By FintechNews Staff
-Second only to healthcare in the hierarchy of most cybersecurity attacks, the financial industry is harangued on all sides by cybercriminals.
–Hacking and malware are the leading causes of data breaches in financial services. However, insider threats and accidental disclosures are both growing. Rising cloud adoption is expected to increase these threats over the next several years.
– In 2019, Jamie Dimon, CEO of J.P. Morgan Chase & Co stated that, “Cyberattacks may very well be the biggest threat to the U.S. financial system.” This is why J.P. Morgan Chase spends nearly $600 million each year to strengthen its cyber defenses.
-Cybersecurity topped the list of expected budget increases in a survey of technology spending conducted by Deloitte & Touche LLP, with 64% of executives at financial firms around the globe forecasting a rise.
-Most large banks have the resources to cover all their needs, yet sadly not all small firms have this capital available. Smaller banks typically spend less on cybersecurity and therefore could become more susceptible to being exploited as a backdoor entry point into the Federal Reserve’s systems.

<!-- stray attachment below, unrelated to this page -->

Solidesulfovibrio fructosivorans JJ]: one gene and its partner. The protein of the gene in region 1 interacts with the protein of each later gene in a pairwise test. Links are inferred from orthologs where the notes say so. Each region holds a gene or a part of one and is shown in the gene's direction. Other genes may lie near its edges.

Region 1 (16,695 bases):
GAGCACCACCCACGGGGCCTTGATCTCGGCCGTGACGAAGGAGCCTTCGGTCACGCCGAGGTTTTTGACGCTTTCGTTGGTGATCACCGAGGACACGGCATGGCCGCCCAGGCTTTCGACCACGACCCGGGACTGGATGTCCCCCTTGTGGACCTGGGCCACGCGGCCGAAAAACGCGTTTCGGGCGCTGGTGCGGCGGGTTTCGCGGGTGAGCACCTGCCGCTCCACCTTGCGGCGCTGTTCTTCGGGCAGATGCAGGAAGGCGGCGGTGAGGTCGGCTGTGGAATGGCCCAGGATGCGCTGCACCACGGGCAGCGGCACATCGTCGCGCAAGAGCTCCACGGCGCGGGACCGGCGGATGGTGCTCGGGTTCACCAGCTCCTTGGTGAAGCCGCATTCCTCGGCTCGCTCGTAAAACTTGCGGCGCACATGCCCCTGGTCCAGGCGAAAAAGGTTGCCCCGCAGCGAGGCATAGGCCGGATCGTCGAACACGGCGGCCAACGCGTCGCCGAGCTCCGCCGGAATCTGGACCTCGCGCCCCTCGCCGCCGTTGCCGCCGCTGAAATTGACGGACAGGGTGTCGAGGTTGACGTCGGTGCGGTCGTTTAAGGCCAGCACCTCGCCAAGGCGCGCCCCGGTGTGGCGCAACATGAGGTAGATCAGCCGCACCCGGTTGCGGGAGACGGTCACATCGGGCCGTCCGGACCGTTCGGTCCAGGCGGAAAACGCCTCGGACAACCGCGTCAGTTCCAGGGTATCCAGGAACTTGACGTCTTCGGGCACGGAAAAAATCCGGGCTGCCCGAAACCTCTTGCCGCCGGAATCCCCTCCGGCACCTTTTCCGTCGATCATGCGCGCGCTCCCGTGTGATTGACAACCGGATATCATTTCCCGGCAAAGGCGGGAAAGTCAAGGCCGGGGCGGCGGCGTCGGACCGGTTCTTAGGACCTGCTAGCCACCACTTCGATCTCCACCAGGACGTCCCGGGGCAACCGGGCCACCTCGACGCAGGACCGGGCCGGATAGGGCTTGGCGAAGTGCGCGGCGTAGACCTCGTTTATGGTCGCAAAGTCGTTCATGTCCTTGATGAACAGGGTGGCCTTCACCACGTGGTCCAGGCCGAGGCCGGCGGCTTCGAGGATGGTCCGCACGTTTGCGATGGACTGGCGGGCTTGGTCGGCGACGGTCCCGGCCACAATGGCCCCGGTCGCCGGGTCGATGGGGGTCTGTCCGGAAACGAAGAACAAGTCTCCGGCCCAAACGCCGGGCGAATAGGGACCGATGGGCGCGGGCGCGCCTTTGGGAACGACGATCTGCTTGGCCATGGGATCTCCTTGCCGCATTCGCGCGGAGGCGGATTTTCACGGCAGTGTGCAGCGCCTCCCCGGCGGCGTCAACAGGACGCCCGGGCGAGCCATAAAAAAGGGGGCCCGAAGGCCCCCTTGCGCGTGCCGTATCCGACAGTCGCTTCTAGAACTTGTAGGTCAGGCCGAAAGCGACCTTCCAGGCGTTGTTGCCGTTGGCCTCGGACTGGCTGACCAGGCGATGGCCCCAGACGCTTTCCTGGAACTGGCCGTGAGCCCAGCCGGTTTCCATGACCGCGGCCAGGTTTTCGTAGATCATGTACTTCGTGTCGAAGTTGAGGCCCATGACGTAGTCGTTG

-To avoid this scenario, the federal government is putting new regulations in place, with the input of bank leadership, to create a collaborative defense, recovery, and reporting system.
–Consumers have little direct risk from cyberattacks on financial institutions. As long as they use reasonable safeguards to protect their information, consumers are protected by US federal law that requires banks to refund customers if they notify the bank within 60 days of an errant transaction appearing on their statement.
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